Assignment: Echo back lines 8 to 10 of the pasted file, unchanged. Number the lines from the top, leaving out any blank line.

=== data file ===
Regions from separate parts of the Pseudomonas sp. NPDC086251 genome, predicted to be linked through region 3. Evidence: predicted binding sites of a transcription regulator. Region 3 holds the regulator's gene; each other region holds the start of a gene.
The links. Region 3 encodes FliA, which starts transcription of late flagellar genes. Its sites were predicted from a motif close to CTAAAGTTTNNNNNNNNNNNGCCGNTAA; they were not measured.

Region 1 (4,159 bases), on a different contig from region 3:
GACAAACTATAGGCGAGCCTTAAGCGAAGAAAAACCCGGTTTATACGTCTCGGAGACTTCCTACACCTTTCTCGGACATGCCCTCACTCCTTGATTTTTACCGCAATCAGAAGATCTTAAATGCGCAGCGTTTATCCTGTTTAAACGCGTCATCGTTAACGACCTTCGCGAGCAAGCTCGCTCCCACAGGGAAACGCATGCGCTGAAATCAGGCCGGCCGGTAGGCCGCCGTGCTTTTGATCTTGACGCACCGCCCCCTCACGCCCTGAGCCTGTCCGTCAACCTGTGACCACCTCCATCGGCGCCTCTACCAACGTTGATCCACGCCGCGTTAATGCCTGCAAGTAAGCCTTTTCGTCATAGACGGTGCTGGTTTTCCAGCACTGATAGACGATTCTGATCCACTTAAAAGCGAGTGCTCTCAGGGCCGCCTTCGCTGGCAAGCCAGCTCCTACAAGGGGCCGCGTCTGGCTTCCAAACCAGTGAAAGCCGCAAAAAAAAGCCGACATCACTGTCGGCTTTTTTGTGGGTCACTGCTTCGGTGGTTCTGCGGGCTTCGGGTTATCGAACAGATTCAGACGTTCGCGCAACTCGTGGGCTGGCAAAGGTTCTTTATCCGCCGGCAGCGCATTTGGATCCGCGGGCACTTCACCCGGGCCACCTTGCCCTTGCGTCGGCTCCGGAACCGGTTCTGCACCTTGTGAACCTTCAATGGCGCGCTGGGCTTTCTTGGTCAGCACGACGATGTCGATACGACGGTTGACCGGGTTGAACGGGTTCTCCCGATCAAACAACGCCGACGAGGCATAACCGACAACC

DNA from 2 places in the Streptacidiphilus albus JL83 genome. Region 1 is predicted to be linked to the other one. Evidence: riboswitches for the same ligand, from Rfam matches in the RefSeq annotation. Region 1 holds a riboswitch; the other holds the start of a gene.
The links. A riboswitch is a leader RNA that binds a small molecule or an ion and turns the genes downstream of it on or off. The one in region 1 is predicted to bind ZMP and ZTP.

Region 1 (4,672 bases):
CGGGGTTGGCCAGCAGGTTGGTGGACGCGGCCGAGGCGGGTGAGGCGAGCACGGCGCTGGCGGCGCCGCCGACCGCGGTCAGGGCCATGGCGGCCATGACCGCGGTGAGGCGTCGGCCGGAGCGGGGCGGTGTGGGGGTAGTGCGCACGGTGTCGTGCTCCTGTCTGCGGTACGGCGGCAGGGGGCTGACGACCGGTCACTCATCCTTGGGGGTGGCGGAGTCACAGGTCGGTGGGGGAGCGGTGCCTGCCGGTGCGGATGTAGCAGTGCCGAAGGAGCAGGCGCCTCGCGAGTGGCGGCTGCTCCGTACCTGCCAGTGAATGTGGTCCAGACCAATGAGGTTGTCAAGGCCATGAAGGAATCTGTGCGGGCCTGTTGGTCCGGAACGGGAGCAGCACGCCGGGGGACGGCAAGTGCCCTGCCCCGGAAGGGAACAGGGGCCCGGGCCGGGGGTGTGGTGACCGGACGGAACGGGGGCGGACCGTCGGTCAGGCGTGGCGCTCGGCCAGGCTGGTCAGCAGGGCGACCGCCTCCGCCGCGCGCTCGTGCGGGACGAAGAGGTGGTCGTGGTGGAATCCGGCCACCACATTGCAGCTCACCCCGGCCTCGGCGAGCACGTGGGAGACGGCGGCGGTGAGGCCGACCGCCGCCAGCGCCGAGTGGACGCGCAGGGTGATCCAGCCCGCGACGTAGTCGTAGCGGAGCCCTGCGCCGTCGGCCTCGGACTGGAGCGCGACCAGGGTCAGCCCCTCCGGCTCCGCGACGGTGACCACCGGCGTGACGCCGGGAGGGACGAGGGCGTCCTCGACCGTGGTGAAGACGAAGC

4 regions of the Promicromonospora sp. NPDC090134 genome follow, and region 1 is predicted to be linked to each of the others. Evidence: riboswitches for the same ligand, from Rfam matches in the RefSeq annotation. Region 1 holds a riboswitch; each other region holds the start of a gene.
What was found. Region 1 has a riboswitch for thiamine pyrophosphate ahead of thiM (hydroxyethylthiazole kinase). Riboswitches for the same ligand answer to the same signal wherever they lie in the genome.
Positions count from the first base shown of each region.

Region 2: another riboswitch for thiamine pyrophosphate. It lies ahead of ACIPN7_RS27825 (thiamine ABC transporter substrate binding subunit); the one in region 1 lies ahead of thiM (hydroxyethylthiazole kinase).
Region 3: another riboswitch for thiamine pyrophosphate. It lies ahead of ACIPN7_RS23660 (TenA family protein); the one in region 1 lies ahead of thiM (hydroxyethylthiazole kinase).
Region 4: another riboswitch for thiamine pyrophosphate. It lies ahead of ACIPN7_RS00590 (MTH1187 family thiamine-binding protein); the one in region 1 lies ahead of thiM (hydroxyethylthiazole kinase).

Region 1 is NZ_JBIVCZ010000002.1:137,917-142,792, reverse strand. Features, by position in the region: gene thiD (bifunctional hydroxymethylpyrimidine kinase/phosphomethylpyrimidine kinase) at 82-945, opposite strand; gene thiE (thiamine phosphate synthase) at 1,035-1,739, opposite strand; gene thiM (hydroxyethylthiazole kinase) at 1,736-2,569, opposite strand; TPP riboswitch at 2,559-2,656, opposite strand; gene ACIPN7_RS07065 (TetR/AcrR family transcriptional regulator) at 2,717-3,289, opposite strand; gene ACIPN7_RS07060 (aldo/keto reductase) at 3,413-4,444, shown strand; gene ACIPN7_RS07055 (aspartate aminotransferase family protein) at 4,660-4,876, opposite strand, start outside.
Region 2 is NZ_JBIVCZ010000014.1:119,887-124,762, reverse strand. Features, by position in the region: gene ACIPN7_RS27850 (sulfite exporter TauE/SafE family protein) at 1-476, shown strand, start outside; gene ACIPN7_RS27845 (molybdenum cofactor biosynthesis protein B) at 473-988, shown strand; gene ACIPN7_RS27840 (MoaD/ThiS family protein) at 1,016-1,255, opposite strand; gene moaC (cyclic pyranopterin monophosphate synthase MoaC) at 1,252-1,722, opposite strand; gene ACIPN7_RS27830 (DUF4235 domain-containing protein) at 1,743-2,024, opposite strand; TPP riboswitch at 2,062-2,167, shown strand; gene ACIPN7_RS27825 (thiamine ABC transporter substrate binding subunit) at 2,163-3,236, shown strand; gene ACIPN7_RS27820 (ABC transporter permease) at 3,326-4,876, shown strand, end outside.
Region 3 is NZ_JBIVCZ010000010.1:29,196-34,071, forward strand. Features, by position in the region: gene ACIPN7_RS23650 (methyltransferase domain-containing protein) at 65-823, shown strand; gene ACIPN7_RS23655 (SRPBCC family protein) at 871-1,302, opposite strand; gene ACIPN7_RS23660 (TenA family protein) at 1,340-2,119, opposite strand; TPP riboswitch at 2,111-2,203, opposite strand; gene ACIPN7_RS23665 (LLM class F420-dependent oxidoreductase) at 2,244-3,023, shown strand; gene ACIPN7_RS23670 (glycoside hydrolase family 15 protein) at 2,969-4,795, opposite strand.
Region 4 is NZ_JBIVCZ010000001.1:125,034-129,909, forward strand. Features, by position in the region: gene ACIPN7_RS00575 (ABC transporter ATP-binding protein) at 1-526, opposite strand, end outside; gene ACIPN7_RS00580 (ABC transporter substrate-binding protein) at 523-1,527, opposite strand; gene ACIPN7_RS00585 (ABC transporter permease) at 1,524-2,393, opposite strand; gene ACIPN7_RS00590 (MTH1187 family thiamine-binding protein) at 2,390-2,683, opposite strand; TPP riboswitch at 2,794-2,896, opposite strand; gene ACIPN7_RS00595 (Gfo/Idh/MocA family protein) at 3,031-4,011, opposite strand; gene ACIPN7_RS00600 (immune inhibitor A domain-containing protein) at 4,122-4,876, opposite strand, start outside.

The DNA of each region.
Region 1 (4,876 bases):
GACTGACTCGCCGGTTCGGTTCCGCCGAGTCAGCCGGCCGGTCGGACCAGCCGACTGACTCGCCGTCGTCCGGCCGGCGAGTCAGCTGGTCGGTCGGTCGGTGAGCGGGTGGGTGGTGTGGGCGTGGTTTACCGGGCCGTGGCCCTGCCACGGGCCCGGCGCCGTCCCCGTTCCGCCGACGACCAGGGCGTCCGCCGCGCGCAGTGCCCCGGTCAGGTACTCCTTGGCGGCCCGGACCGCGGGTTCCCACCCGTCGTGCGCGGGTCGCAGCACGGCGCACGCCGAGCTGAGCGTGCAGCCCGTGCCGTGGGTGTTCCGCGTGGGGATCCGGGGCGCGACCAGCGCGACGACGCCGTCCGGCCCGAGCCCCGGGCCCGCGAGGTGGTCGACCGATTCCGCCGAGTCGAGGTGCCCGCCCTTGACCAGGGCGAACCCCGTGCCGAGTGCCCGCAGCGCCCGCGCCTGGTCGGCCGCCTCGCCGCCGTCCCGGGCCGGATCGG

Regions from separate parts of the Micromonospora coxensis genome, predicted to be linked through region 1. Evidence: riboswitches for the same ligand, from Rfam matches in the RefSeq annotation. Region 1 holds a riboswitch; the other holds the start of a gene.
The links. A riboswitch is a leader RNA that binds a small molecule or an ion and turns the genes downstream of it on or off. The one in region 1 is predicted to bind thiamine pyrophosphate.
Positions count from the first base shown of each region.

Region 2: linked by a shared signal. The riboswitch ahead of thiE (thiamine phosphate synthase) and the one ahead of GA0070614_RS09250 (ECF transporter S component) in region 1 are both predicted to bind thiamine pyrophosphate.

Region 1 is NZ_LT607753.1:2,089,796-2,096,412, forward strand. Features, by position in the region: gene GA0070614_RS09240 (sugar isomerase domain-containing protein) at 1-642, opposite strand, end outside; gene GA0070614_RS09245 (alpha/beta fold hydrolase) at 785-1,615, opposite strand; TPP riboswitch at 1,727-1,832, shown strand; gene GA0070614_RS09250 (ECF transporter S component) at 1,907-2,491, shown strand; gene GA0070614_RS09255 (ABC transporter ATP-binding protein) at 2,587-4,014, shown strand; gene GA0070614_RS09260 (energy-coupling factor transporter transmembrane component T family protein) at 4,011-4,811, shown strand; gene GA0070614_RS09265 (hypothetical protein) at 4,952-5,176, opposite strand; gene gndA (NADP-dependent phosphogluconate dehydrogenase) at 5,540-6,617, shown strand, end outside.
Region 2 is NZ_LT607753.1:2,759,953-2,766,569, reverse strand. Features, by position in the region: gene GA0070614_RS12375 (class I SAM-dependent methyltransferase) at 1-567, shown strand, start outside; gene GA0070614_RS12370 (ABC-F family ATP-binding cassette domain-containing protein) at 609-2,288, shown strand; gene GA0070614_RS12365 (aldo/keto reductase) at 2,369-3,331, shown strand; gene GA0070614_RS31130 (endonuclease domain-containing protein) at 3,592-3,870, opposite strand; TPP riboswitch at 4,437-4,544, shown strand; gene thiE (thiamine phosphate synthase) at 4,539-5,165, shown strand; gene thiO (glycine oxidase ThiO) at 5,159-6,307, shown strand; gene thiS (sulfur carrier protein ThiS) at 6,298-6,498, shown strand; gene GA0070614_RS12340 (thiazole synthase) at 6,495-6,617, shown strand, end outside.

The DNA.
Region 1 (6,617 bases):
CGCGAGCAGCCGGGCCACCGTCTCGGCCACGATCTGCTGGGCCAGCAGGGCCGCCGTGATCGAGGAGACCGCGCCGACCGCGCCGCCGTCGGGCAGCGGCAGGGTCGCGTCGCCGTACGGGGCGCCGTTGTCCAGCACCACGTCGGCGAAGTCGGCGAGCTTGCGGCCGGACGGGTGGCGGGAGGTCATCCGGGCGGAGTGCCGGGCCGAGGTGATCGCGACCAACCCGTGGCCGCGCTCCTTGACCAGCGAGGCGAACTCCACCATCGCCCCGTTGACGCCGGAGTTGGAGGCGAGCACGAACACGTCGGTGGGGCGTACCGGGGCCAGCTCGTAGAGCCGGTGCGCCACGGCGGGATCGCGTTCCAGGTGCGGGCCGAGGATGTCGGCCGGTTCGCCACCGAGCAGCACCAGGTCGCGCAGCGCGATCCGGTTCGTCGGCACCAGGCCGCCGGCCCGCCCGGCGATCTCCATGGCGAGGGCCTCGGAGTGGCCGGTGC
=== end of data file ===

CGGGGTTGGCCAGCAGGTTGGTGGACGCGGCCGAGGCGGGTGAGGCGAGCACGGCGCTGGCGGCGCCGCCGACCGCGGTCAGGGCCATGGCGGCCATGACCGCGGTGAGGCGTCGGCCGGAGCGGGGCGGTGTGGGGGTAGTGCGCACGGTGTCGTGCTCCTGTCTGCGGTACGGCGGCAGGGGGCTGACGACCGGTCACTCATCCTTGGGGGTGGCGGAGTCACAGGTCGGTGGGGGAGCGGTGCCTGCCGGTGCGGATGTAGCAGTGCCGAAGGAGCAGGCGCCTCGCGAGTGGCGGCTGCTCCGTACCTGCCAGTGAATGTGGTCCAGACCAATGAGGTTGTCAAGGCCATGAAGGAATCTGTGCGGGCCTGTTGGTCCGGAACGGGAGCAGCACGCCGGGGGACGGCAAGTGCCCTGCCCCGGAAGGGAACAGGGGCCCGGGCCGGGGGTGTGGTGACCGGACGGAACGGGGGCGGACCGTCGGTCAGGCGTGGCGCTCGGCCAGGCTGGTCAGCAGGGCGACCGCCTCCGCCGCGCGCTCGTGCGGGACGAAGAGGTGGTCGTGGTGGAATCCGGCCACCACATTGCAGCTCACCCCGGCCTCGGCGAGCACGTGGGAGACGGCGGCGGTGAGGCCGACCGCCGCCAGCGCCGAGTGGACGCGCAGGGTGATCCAGCCCGCGACGTAGTCGTAGCGGAGCCCTGCGCCGTCGGCCTCGGACTGGAGCGCGACCAGGGTCAGCCCCTCCGGCTCCGCGACGGTGACCACCGGCGTGACGCCGGGAGGGACGAGGGCGTCCTCGACCGTGGTGAAGACGAAGC

4 regions of the Promicromonospora sp. NPDC090134 genome follow, and region 1 is predicted to be linked to each of the others. Evidence: riboswitches for the same ligand, from Rfam matches in the RefSeq annotation. Region 1 holds a riboswitch; each other region holds the start of a gene.
What was found. Region 1 has a riboswitch for thiamine pyrophosphate ahead of thiM (hydroxyethylthiazole kinase). Riboswitches for the same ligand answer to the same signal wherever they lie in the genome.